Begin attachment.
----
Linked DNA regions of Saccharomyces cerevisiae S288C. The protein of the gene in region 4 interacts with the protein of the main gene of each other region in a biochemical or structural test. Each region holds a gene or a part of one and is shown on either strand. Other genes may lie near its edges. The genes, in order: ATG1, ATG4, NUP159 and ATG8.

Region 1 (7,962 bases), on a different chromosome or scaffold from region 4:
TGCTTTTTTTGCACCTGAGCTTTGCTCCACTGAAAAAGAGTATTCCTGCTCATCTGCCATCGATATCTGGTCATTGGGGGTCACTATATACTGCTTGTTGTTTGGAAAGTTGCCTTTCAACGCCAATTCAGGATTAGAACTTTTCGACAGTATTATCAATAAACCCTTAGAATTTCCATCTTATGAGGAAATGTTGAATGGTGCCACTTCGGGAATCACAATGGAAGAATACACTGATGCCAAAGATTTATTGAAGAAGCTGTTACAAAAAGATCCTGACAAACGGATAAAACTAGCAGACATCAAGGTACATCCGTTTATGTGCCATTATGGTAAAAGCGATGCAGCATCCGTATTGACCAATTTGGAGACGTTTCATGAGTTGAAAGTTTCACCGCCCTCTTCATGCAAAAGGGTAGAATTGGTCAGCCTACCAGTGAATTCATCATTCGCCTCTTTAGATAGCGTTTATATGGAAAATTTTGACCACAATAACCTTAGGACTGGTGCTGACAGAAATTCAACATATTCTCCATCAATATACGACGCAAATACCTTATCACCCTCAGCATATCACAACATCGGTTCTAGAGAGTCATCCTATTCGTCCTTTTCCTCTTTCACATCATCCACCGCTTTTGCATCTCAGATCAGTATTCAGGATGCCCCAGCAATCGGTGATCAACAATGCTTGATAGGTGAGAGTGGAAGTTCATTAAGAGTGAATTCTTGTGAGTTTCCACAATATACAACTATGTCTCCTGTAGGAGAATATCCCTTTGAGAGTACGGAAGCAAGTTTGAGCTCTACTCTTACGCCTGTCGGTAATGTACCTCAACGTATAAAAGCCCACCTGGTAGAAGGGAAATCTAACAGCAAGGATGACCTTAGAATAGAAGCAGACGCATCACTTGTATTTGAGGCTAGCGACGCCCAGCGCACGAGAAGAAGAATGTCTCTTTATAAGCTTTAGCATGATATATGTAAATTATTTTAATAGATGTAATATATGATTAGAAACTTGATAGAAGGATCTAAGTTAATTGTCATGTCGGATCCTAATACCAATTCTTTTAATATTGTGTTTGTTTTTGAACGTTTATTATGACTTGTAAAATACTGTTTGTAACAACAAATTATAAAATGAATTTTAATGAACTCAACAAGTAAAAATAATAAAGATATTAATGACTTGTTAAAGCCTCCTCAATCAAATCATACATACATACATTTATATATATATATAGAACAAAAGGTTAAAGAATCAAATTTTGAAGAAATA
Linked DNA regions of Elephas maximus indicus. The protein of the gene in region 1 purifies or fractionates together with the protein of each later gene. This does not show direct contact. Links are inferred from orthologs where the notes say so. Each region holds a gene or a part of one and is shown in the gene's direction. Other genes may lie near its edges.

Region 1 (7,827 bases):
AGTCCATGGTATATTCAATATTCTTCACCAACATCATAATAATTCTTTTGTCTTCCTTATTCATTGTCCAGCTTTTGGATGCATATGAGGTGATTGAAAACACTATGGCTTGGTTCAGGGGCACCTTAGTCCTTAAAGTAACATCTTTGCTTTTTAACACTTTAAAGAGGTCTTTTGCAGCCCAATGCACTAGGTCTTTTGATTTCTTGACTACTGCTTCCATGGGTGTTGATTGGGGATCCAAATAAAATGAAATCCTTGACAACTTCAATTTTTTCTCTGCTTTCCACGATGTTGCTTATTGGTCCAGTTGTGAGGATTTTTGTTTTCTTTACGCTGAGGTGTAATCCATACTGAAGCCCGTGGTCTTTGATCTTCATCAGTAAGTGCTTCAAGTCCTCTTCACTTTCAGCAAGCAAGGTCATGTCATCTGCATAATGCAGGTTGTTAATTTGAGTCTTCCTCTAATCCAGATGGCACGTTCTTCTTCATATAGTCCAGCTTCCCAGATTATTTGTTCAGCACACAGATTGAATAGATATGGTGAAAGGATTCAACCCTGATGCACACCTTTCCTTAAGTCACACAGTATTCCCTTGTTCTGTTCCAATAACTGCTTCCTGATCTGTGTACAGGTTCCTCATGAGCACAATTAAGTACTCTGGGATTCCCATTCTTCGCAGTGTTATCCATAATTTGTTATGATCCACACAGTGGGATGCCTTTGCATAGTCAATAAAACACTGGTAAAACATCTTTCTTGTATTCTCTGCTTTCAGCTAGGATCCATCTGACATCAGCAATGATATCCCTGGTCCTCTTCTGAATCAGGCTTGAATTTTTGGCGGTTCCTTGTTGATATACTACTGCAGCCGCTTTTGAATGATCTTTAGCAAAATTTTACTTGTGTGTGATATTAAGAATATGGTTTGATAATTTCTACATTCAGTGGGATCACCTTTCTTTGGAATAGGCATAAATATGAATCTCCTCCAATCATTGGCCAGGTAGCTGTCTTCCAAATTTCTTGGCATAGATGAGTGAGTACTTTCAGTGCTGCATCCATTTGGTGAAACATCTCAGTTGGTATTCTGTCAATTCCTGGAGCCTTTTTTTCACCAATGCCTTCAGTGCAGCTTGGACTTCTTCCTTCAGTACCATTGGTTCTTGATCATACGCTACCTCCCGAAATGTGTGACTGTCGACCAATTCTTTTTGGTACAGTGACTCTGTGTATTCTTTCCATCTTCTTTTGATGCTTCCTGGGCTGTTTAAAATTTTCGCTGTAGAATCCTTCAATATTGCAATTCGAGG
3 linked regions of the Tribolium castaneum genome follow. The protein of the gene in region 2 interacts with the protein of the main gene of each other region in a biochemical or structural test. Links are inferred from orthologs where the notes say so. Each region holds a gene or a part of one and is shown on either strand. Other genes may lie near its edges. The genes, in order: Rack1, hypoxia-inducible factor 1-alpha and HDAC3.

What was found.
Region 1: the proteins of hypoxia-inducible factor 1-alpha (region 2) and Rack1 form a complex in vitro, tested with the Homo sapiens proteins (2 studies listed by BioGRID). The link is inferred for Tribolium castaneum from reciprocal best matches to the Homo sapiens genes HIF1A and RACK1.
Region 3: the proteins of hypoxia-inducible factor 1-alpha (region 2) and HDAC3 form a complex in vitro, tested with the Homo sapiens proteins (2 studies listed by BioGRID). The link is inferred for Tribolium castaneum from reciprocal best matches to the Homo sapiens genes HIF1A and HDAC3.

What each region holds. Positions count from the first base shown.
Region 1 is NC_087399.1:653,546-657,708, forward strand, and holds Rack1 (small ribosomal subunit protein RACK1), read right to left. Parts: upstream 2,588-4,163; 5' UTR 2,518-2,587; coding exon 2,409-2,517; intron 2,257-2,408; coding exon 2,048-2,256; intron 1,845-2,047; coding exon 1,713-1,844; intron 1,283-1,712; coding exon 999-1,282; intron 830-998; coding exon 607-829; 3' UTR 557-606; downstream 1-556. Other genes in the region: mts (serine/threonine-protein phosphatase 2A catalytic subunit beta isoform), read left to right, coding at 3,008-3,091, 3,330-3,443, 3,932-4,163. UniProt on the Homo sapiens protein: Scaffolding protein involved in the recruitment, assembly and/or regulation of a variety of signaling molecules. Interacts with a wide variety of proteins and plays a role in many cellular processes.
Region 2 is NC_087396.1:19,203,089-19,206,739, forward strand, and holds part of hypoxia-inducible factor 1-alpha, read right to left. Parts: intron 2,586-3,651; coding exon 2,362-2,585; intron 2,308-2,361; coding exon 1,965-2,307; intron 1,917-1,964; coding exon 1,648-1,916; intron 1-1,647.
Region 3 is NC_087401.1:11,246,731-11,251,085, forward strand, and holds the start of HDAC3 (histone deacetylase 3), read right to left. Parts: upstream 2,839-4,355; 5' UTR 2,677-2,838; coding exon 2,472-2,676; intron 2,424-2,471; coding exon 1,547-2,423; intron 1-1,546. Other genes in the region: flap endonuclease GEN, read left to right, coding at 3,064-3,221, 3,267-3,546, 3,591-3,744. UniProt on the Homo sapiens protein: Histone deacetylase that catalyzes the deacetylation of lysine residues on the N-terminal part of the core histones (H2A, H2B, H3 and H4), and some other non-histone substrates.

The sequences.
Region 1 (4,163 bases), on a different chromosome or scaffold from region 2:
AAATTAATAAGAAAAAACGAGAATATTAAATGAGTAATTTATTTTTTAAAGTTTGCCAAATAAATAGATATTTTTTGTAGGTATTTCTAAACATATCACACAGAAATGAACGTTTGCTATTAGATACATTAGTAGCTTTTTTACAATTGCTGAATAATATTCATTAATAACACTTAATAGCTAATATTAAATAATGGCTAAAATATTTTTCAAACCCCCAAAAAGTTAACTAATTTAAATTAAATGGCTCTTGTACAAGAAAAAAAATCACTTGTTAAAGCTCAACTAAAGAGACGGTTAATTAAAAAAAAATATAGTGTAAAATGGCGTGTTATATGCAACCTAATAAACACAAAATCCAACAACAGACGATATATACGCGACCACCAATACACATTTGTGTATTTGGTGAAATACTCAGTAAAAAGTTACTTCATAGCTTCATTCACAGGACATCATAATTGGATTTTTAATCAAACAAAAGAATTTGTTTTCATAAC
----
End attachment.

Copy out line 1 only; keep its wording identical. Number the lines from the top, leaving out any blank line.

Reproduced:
Linked DNA regions of Saccharomyces cerevisiae S288C. The protein of the gene in region 4 interacts with the protein of the main gene of each other region in a biochemical or structural test. Each region holds a gene or a part of one and is shown on either strand. Other genes may lie near its edges. The genes, in order: ATG1, ATG4, NUP159 and ATG8.